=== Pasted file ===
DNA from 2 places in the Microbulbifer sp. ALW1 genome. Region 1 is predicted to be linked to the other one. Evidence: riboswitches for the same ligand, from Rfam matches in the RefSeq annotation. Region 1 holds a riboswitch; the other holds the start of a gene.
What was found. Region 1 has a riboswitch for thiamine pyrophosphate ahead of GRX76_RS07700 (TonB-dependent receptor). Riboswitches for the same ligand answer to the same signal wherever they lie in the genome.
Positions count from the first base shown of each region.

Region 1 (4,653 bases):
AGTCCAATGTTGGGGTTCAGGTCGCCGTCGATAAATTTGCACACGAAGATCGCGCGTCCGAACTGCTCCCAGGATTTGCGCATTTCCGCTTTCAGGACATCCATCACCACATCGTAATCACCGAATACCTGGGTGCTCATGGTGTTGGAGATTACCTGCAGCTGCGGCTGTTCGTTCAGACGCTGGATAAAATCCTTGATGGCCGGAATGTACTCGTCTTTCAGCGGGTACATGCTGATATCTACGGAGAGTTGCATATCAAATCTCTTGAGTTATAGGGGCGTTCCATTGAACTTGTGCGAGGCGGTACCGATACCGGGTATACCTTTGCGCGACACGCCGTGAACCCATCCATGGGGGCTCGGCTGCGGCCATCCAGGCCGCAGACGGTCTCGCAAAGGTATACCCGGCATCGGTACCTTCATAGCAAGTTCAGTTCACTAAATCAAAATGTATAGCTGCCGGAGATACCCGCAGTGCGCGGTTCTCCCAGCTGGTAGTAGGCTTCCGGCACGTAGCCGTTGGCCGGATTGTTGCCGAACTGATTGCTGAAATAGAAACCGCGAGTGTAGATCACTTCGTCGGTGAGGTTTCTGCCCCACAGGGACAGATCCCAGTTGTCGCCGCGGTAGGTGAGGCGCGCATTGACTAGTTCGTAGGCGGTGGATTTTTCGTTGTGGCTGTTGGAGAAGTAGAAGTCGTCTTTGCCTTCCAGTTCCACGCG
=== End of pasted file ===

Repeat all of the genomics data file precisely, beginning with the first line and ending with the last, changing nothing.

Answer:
DNA from 2 places in the Microbulbifer sp. ALW1 genome. Region 1 is predicted to be linked to the other one. Evidence: riboswitches for the same ligand, from Rfam matches in the RefSeq annotation. Region 1 holds a riboswitch; the other holds the start of a gene.
What was found. Region 1 has a riboswitch for thiamine pyrophosphate ahead of GRX76_RS07700 (TonB-dependent receptor). Riboswitches for the same ligand answer to the same signal wherever they lie in the genome.
Positions count from the first base shown of each region.

Region 1 (4,653 bases):
AGTCCAATGTTGGGGTTCAGGTCGCCGTCGATAAATTTGCACACGAAGATCGCGCGTCCGAACTGCTCCCAGGATTTGCGCATTTCCGCTTTCAGGACATCCATCACCACATCGTAATCACCGAATACCTGGGTGCTCATGGTGTTGGAGATTACCTGCAGCTGCGGCTGTTCGTTCAGACGCTGGATAAAATCCTTGATGGCCGGAATGTACTCGTCTTTCAGCGGGTACATGCTGATATCTACGGAGAGTTGCATATCAAATCTCTTGAGTTATAGGGGCGTTCCATTGAACTTGTGCGAGGCGGTACCGATACCGGGTATACCTTTGCGCGACACGCCGTGAACCCATCCATGGGGGCTCGGCTGCGGCCATCCAGGCCGCAGACGGTCTCGCAAAGGTATACCCGGCATCGGTACCTTCATAGCAAGTTCAGTTCACTAAATCAAAATGTATAGCTGCCGGAGATACCCGCAGTGCGCGGTTCTCCCAGCTGGTAGTAGGCTTCCGGCACGTAGCCGTTGGCCGGATTGTTGCCGAACTGATTGCTGAAATAGAAACCGCGAGTGTAGATCACTTCGTCGGTGAGGTTTCTGCCCCACAGGGACAGATCCCAGTTGTCGCCGCGGTAGGTGAGGCGCGCATTGACTAGTTCGTAGGCGGTGGATTTTTCGTTGTGGCTGTTGGAGAAGTAGAAGTCGTCTTTGCCTTCCAGTTCCACGCG